Alarmingly, data from the most recent decade to be analyzed shows that 172 major marine heatwaves occurred, each lasting an average of 48 days and reaching temperature peaks of 5.5 degrees Celsius above long-term average sea temperatures.
As much as the ocean’s natural variability causes temperature fluctuations too, these deviations are extremely slight in comparison. Therefore, temperature changes as drastic as the ones recorded in the last decade have created extraordinarily adverse living conditions over an area that’s roughly 1.5 million square kilometers, a worrying predicament for a significant portion of the world’s marine organisms.
Anthropogenic climate change hasn’t just amplified the temperature deviations in the world’s oceans, but it has also increased marine heatwaves’ frequency by over 20 times.
Before the industrial revolution, such heatwaves were observed once every hundred or thousand years. Now, even if we could reduce global warming to just 1.5 degrees above long-term average temperatures, marine heatwaves will occur once per decade or century. But if the temperature rises steadily to 3 degrees, marine scientists expect to observe extreme events at least once a year, or every decade at most.
Marine Heatwaves: Their Devastating Impact on Wildlife
Joaquim Garrabou is a marine biologist who regularly dives around the Medes Islands in the Spanish region of Catalonia. Since 1983, these waters have been a Marine Protected Area due to the diverse marine life thriving in them.
But when Joaquim decides to survey to observe the effects of marine heatwaves on a type of soft coral called gorgonians, he barely has to descend beyond fifteen meters below the surface before he spots a large colony of the coral that has been ravaged by the extreme temperatures.
As a marine biologist, Joaquim knows that even the best-conserved coral colonies have at least a 5% mortality rate—10% at most. Over recent years, however, over 80% of this colony has been affected.
The water he descends into while conducting his grim survey should ideally be between 19 and 22 degrees Celsius, but instead, his thermometer reads 23 degrees. The Medes Islands are often in the grip of land heatwaves. The most recent one, which was recorded on July 1st and lasted 30 days, shows that the temperature is 3 degrees Celsius above the climactic mean calculated between 1974 and 2019.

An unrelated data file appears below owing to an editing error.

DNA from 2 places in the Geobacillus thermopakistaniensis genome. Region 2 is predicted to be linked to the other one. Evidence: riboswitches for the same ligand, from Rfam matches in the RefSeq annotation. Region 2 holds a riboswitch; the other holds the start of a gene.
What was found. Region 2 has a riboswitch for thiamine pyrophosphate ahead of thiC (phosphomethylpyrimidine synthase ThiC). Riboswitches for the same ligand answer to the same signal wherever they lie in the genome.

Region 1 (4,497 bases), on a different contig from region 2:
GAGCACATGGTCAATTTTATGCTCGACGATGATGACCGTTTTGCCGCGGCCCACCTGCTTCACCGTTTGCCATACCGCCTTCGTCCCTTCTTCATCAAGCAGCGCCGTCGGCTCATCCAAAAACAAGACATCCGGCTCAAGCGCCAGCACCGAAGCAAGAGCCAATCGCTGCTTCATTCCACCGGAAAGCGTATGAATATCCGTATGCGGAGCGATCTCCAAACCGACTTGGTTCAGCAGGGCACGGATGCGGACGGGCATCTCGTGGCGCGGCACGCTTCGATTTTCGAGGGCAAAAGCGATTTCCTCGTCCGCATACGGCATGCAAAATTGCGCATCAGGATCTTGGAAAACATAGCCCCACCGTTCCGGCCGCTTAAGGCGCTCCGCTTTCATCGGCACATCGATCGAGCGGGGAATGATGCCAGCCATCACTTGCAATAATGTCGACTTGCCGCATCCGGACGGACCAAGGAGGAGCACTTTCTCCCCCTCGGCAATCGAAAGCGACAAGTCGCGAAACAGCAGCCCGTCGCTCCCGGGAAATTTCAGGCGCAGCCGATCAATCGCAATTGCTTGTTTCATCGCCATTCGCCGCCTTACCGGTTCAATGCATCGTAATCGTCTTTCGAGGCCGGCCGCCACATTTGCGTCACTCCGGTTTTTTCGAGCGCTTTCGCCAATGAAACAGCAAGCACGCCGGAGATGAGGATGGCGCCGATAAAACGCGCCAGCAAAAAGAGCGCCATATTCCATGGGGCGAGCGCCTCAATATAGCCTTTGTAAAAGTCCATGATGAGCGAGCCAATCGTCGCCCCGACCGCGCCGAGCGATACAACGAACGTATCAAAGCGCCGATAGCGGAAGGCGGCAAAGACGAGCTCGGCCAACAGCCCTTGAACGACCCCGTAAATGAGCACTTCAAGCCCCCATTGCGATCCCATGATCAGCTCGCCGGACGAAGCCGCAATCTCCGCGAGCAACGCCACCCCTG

The gorgonian colonies he’s inspecting are dying out even at depths of 40 – 50 meters. These coral reefs, which have a temperature tolerance threshold of 24 – 25 degrees Celsius, have been subjected to temperatures above their limits for weeks on end.
As Joaquim explains, such exposure can cause pathogenic virulence and physiological stress to the gorgonians, which is the reason behind the mass mortalities he is observing.
And it’s not just in the Medes Islands. Coral reefs beyond the Mediterranean—from California to Australia—are experiencing the brunt of rising sea temperatures. And the most sobering fact of the matter is that these are long-lived species that can live for hundreds of years, so they will need at least a century to recover even if global temperatures begin to drop at a consistent rate.
Marine Heatwaves Threaten Global Biodiversity
The persistent warming of the atmosphere presents a new threat to the world’s oceans’ global biodiversity. Although many of the world’s oceans are affected, the Indian, Pacific, and Atlantic oceans are particularly vulnerable to the effects of extreme regional ocean warming because they contain high levels of marine life biodiversity.
The marine ecosystems of these oceans are susceptible to adverse effects from heat waves due to the prevalence of location-specific species, the co-existence of high levels of biodiversity, and human activity such as fishing. As a result, marine heatwaves on these sections of the global ocean may have a lethal impact on kelp forests, corals, and seagrasses, which are critical foundation species that marine life depends on to thrive.
As anthropogenic climate change continues to drive up global temperatures, marine heatwaves are set to become extremely disruptive phenomena that will soon impact the distribution and provision of ecological products and services in the coming years.
How Can We Minimize Harm from Marine Heat Waves?
Marine heatwaves similar to the infamous Blob are being witnessed on more of the world’s oceans. They are expected to continue in frequency and intensity as a result of climate change. But scientists are at a loss on stopping them because there is no reliable way to predict a heatwave on the ocean.